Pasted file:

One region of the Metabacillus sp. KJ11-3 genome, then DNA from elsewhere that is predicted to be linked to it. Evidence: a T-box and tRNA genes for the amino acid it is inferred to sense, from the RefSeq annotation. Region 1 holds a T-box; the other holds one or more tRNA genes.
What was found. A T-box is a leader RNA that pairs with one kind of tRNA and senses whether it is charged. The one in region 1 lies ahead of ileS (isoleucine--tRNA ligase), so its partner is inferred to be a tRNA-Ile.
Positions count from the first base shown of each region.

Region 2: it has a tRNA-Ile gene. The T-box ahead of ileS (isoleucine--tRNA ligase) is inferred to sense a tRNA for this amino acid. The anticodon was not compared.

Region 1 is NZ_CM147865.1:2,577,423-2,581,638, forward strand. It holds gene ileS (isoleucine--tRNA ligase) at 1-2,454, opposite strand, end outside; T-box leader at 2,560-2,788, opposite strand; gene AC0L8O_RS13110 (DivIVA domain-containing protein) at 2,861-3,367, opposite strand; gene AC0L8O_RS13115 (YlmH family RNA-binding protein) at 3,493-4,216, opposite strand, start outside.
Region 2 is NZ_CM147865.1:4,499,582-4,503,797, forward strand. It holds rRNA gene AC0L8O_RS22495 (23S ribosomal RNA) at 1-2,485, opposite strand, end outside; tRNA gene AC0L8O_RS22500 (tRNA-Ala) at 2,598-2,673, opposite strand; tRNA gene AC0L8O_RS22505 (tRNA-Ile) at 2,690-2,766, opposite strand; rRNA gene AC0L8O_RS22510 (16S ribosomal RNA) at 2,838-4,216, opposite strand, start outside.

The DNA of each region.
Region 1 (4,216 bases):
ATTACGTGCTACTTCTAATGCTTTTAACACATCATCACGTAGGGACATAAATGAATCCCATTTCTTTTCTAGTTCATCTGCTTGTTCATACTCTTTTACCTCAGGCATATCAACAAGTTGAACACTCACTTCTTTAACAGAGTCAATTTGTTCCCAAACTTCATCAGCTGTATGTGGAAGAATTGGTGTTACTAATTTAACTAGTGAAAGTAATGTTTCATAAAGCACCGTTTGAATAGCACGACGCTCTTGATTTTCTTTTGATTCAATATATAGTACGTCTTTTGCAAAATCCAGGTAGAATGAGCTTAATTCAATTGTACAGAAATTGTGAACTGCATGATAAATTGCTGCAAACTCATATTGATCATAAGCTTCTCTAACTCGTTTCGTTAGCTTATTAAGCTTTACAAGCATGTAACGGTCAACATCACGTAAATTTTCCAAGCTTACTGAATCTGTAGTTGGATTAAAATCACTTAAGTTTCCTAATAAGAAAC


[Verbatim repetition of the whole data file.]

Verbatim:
One region of the Metabacillus sp. KJ11-3 genome, then DNA from elsewhere that is predicted to be linked to it. Evidence: a T-box and tRNA genes for the amino acid it is inferred to sense, from the RefSeq annotation. Region 1 holds a T-box; the other holds one or more tRNA genes.
What was found. A T-box is a leader RNA that pairs with one kind of tRNA and senses whether it is charged. The one in region 1 lies ahead of ileS (isoleucine--tRNA ligase), so its partner is inferred to be a tRNA-Ile.
Positions count from the first base shown of each region.

Region 2: it has a tRNA-Ile gene. The T-box ahead of ileS (isoleucine--tRNA ligase) is inferred to sense a tRNA for this amino acid. The anticodon was not compared.

Region 1 is NZ_CM147865.1:2,577,423-2,581,638, forward strand. It holds gene ileS (isoleucine--tRNA ligase) at 1-2,454, opposite strand, end outside; T-box leader at 2,560-2,788, opposite strand; gene AC0L8O_RS13110 (DivIVA domain-containing protein) at 2,861-3,367, opposite strand; gene AC0L8O_RS13115 (YlmH family RNA-binding protein) at 3,493-4,216, opposite strand, start outside.
Region 2 is NZ_CM147865.1:4,499,582-4,503,797, forward strand. It holds rRNA gene AC0L8O_RS22495 (23S ribosomal RNA) at 1-2,485, opposite strand, end outside; tRNA gene AC0L8O_RS22500 (tRNA-Ala) at 2,598-2,673, opposite strand; tRNA gene AC0L8O_RS22505 (tRNA-Ile) at 2,690-2,766, opposite strand; rRNA gene AC0L8O_RS22510 (16S ribosomal RNA) at 2,838-4,216, opposite strand, start outside.

The DNA of each region.
Region 1 (4,216 bases):
ATTACGTGCTACTTCTAATGCTTTTAACACATCATCACGTAGGGACATAAATGAATCCCATTTCTTTTCTAGTTCATCTGCTTGTTCATACTCTTTTACCTCAGGCATATCAACAAGTTGAACACTCACTTCTTTAACAGAGTCAATTTGTTCCCAAACTTCATCAGCTGTATGTGGAAGAATTGGTGTTACTAATTTAACTAGTGAAAGTAATGTTTCATAAAGCACCGTTTGAATAGCACGACGCTCTTGATTTTCTTTTGATTCAATATATAGTACGTCTTTTGCAAAATCCAGGTAGAATGAGCTTAATTCAATTGTACAGAAATTGTGAACTGCATGATAAATTGCTGCAAACTCATATTGATCATAAGCTTCTCTAACTCGTTTCGTTAGCTTATTAAGCTTTACAAGCATGTAACGGTCAACATCACGTAAATTTTCCAAGCTTACTGAATCTGTAGTTGGATTAAAATCACTTAAGTTTCCTAATAAGAAAC